Given the importance of the guideline for a wide variety of stakeholders, CDC also invited review from a Stakeholder Review Group (SRG) to provide comment so that CDC could consider modifications that would improve the recommendations' specificity, applicability, and ease of implementation. The SRG included representatives from professional organizations that represent specialties that commonly prescribe opioids (e.g., pain medicine, physical medicine and rehabilitation), delivery systems within which opioid prescribing occurs (e.g., hospitals), and representation from community organizations with interests in pain management and opioid prescribing. Representatives from each of the SRG organizations were provided a copy of the guideline for comment. Each of these representatives provided written comments. Once input was received from the full SRG, CDC reviewed all comments and carefully considered them when revising the draft guideline.

Constituent Engagement

To obtain initial perspectives from constituents on the recommendation statements, including clinicians and prospective patients, CDC convened a constituent engagement webinar and circulated information about the webinar in advance through announcements to partners. CDC hosted the webinar on September 16 and 17, 2015, provided information about the methodology for developing the guideline, and presented the key recommendations. A fact sheet was posted on the CDC Injury Center Web site (http://www.cdc.gov/injury External Web Site Policy) summarizing the guideline development process and clinical practice areas addressed in the guideline; instructions were included on how to submit comments via email. CDC received comments during and for 2 days following the first webinar. Over 1,200 constituent comments were received. Comments were reviewed and carefully considered when revising the draft guideline.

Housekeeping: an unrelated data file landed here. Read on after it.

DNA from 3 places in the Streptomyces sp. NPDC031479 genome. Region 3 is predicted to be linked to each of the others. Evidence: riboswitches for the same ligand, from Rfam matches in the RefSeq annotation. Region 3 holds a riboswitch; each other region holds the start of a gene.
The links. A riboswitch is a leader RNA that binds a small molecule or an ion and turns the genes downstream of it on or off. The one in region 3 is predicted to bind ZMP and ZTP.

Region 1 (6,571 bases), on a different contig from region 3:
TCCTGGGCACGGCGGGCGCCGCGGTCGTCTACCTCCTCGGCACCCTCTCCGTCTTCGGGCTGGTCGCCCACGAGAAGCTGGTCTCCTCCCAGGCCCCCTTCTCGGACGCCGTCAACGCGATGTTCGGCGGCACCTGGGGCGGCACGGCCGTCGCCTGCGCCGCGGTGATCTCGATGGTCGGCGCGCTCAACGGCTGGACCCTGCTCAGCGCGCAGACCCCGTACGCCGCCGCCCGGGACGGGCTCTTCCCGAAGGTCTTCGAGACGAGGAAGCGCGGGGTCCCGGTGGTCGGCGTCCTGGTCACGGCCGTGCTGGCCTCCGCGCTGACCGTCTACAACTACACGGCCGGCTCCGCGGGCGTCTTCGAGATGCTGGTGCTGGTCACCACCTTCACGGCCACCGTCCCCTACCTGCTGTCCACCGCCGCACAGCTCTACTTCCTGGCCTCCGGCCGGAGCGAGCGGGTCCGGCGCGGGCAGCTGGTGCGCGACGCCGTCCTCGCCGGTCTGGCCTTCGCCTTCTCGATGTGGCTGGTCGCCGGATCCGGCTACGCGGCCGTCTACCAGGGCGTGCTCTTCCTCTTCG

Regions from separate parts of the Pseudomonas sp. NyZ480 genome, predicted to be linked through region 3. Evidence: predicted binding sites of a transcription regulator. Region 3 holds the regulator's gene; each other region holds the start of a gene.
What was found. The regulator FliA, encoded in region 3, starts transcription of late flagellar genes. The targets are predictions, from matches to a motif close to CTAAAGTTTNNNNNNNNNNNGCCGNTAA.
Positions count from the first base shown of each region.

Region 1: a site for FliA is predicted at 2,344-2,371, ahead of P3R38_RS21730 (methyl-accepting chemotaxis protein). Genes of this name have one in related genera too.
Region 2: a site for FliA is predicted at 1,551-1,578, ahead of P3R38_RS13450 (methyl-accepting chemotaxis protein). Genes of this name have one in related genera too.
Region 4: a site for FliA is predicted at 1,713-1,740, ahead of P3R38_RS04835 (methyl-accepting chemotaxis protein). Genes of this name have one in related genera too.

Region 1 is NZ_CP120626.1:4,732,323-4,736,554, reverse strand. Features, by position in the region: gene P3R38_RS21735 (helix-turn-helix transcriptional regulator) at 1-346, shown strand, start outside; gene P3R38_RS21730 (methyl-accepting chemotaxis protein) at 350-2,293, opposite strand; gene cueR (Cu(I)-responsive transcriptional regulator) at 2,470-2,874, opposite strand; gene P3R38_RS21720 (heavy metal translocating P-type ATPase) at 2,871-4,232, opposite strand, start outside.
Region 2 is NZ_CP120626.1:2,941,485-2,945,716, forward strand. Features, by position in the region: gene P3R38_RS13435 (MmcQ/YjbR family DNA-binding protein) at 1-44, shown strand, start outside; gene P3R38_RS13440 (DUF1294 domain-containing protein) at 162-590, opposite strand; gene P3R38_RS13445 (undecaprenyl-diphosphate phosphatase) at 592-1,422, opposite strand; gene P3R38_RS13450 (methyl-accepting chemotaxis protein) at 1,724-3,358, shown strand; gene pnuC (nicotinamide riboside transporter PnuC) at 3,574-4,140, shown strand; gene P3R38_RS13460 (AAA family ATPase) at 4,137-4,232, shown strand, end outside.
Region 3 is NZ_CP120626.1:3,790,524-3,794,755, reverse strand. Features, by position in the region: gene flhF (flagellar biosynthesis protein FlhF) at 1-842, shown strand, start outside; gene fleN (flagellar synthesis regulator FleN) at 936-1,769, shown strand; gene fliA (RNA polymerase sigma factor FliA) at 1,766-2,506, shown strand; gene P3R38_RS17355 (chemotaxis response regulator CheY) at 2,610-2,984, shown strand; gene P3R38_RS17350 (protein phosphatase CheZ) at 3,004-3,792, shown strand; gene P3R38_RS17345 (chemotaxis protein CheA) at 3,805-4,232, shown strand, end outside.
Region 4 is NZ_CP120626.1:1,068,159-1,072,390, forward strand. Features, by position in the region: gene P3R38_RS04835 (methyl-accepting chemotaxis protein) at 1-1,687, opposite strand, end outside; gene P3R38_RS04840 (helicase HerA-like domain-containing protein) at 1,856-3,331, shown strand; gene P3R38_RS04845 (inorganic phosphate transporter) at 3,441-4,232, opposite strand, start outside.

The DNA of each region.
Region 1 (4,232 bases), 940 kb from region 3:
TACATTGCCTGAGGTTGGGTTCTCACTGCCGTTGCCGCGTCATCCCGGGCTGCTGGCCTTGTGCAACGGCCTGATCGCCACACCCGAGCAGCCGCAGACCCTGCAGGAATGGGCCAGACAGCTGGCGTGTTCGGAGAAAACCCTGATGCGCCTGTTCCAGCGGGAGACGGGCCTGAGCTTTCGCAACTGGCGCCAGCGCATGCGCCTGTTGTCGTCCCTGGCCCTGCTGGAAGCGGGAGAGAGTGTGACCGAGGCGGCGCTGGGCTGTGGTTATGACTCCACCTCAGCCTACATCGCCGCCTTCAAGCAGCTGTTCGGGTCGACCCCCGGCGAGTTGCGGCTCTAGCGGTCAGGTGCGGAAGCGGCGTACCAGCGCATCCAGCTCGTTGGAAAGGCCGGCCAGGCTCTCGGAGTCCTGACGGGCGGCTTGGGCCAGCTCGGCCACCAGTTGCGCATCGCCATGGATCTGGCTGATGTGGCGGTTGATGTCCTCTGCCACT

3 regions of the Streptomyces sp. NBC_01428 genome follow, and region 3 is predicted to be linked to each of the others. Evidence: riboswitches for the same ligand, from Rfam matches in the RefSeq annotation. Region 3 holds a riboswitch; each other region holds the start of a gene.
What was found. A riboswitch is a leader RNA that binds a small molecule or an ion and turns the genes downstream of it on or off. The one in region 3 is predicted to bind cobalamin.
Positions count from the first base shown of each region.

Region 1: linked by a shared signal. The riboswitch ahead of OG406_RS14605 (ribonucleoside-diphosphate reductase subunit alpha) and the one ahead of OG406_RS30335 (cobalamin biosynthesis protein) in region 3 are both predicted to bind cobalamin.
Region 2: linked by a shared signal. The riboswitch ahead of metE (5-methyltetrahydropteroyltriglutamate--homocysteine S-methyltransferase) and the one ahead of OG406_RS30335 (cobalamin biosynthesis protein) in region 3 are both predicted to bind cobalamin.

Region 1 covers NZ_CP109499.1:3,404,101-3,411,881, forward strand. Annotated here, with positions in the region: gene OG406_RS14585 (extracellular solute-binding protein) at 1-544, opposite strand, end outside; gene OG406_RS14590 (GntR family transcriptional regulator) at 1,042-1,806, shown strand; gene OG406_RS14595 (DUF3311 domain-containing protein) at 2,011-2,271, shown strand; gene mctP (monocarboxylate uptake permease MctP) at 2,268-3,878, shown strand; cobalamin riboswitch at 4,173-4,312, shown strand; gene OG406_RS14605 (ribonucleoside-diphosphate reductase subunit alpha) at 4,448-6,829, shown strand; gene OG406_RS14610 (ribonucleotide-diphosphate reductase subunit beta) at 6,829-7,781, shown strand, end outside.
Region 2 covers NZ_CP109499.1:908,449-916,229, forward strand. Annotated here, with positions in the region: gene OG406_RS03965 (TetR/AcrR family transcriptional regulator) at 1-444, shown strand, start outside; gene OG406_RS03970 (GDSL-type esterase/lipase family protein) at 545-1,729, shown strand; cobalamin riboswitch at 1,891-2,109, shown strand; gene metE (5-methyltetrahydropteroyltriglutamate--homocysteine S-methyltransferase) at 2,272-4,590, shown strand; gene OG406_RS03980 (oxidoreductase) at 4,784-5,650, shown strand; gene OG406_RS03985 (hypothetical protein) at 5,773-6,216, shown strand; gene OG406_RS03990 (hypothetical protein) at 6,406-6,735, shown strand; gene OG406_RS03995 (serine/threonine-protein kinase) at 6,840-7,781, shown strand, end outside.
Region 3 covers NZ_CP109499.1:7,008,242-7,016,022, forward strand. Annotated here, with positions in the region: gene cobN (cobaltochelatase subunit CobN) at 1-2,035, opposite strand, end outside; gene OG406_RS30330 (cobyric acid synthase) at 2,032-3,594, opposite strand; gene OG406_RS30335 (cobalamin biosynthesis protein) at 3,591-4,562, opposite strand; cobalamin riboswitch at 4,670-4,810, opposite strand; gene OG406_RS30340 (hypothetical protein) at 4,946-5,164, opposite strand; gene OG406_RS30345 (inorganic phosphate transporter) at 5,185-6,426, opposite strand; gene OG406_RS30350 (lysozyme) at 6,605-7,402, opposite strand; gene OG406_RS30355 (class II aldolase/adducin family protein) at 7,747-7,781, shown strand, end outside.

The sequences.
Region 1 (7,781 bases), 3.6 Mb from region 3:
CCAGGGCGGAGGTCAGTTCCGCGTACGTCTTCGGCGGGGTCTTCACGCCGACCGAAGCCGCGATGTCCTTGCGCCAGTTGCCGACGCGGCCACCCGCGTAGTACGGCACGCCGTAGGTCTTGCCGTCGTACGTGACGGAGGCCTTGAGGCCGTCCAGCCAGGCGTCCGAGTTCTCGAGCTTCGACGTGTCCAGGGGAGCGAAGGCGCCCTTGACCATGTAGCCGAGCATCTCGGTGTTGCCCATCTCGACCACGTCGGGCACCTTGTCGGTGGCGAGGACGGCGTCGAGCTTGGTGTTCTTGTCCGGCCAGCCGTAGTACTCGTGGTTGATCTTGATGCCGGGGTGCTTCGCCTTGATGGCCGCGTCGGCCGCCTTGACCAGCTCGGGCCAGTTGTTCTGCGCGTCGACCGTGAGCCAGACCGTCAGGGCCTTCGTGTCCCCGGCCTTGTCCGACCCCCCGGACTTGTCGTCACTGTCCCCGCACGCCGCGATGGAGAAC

Peer Review

Per the final information quality bulletin for peer review (https://www.whitehouse.gov/sites/default/files/omb/memoranda/fy2005/m05-03.pdf External Web Site Policy), peer review requirements applied to this guideline because it provides influential scientific information that could have a clear and substantial impact on public- and private-sector decisions. Three experts independently reviewed the guideline to determine the reasonableness and strength of recommendations; the clarity with which scientific uncertainties were clearly identified; and the rationale, importance, clarity, and ease of implementation of the recommendations. CDC selected peer reviewers based on expertise, diversity of scientific viewpoints, and independence from the guideline development process. CDC assessed and managed potential conflicts of interest using a process similar to the one as described for solicitation of expert opinion. No financial interests were identified in the disclosure and review process, and nonfinancial activities were determined to be of minimal risk; thus, no significant conflict of interest concerns were identified. CDC placed the names of peer reviewers on the CDC and the National Center for Injury Prevention and Control (NCIPC) Peer Review Agenda Web sites that are used to provide information about the peer review of influential documents. CDC reviewed peer review comments and revised the draft guideline accordingly.

Public Comment

To obtain comments from the public on the full guideline, CDC published a notice in the Federal Register (80 FR 77351) announcing the availability of the guideline and the supporting clinical and contextual evidence reviews for public comment. The comment period closed January 13, 2016. CDC received more than 4,350 comments from the general public, including patients with chronic pain, clinicians, families who have lost loved ones to overdose, medical associations, professional organizations, academic institutions, state and local governments, and industry. CDC reviewed each of the comments and carefully considered them when revising the draft guideline.